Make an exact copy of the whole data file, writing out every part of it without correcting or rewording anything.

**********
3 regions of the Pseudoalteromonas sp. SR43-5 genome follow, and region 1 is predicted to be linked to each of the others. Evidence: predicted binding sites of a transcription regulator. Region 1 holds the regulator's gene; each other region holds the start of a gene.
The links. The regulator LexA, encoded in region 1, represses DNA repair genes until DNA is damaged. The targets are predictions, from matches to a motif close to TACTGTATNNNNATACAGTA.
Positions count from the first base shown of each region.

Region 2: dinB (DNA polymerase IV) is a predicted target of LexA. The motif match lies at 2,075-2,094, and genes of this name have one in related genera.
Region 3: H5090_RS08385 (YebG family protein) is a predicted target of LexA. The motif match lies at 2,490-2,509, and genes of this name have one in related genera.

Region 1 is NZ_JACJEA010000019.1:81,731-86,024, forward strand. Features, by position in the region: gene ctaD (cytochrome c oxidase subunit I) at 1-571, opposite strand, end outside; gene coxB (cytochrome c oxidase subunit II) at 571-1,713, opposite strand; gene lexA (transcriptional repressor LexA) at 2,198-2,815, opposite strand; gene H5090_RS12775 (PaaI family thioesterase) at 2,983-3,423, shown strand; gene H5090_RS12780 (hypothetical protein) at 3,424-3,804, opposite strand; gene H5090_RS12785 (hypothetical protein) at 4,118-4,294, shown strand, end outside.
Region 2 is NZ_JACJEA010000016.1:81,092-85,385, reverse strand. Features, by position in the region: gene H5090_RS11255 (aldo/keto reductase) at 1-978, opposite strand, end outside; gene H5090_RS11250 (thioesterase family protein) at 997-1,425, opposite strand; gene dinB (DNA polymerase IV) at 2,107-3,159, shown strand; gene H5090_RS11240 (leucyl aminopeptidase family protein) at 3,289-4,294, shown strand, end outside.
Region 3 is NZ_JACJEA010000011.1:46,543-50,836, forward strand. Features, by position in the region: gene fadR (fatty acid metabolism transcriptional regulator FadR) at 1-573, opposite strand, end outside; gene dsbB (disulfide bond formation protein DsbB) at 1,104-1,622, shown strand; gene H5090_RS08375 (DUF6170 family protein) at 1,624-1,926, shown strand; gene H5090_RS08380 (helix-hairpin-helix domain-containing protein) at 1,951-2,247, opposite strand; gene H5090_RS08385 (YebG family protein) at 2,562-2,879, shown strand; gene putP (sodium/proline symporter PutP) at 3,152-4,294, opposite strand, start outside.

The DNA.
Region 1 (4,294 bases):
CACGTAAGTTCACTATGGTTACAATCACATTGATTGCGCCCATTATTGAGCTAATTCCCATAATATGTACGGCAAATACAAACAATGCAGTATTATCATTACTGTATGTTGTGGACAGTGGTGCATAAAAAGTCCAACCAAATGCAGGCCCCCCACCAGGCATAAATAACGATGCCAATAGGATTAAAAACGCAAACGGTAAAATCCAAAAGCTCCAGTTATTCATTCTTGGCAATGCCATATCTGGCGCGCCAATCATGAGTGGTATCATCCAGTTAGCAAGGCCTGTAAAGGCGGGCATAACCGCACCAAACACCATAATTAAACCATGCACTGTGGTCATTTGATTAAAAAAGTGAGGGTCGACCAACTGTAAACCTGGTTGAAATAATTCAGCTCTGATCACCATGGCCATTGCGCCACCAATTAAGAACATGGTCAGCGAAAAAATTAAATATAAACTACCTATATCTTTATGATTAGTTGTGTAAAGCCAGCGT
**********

3 regions of the Pseudoalteromonas sp. SR43-5 genome follow, and region 1 is predicted to be linked to each of the others. Evidence: predicted binding sites of a transcription regulator. Region 1 holds the regulator's gene; each other region holds the start of a gene.
The links. The regulator LexA, encoded in region 1, represses DNA repair genes until DNA is damaged. The targets are predictions, from matches to a motif close to TACTGTATNNNNATACAGTA.
Positions count from the first base shown of each region.

Region 2: dinB (DNA polymerase IV) is a predicted target of LexA. The motif match lies at 2,075-2,094, and genes of this name have one in related genera.
Region 3: H5090_RS08385 (YebG family protein) is a predicted target of LexA. The motif match lies at 2,490-2,509, and genes of this name have one in related genera.

Region 1 is NZ_JACJEA010000019.1:81,731-86,024, forward strand. Features, by position in the region: gene ctaD (cytochrome c oxidase subunit I) at 1-571, opposite strand, end outside; gene coxB (cytochrome c oxidase subunit II) at 571-1,713, opposite strand; gene lexA (transcriptional repressor LexA) at 2,198-2,815, opposite strand; gene H5090_RS12775 (PaaI family thioesterase) at 2,983-3,423, shown strand; gene H5090_RS12780 (hypothetical protein) at 3,424-3,804, opposite strand; gene H5090_RS12785 (hypothetical protein) at 4,118-4,294, shown strand, end outside.
Region 2 is NZ_JACJEA010000016.1:81,092-85,385, reverse strand. Features, by position in the region: gene H5090_RS11255 (aldo/keto reductase) at 1-978, opposite strand, end outside; gene H5090_RS11250 (thioesterase family protein) at 997-1,425, opposite strand; gene dinB (DNA polymerase IV) at 2,107-3,159, shown strand; gene H5090_RS11240 (leucyl aminopeptidase family protein) at 3,289-4,294, shown strand, end outside.
Region 3 is NZ_JACJEA010000011.1:46,543-50,836, forward strand. Features, by position in the region: gene fadR (fatty acid metabolism transcriptional regulator FadR) at 1-573, opposite strand, end outside; gene dsbB (disulfide bond formation protein DsbB) at 1,104-1,622, shown strand; gene H5090_RS08375 (DUF6170 family protein) at 1,624-1,926, shown strand; gene H5090_RS08380 (helix-hairpin-helix domain-containing protein) at 1,951-2,247, opposite strand; gene H5090_RS08385 (YebG family protein) at 2,562-2,879, shown strand; gene putP (sodium/proline symporter PutP) at 3,152-4,294, opposite strand, start outside.

The DNA.
Region 1 (4,294 bases):
CACGTAAGTTCACTATGGTTACAATCACATTGATTGCGCCCATTATTGAGCTAATTCCCATAATATGTACGGCAAATACAAACAATGCAGTATTATCATTACTGTATGTTGTGGACAGTGGTGCATAAAAAGTCCAACCAAATGCAGGCCCCCCACCAGGCATAAATAACGATGCCAATAGGATTAAAAACGCAAACGGTAAAATCCAAAAGCTCCAGTTATTCATTCTTGGCAATGCCATATCTGGCGCGCCAATCATGAGTGGTATCATCCAGTTAGCAAGGCCTGTAAAGGCGGGCATAACCGCACCAAACACCATAATTAAACCATGCACTGTGGTCATTTGATTAAAAAAGTGAGGGTCGACCAACTGTAAACCTGGTTGAAATAATTCAGCTCTGATCACCATGGCCATTGCGCCACCAATTAAGAACATGGTCAGCGAAAAAATTAAATATAAACTACCTATATCTTTATGATTAGTTGTGTAAAGCCAGCGT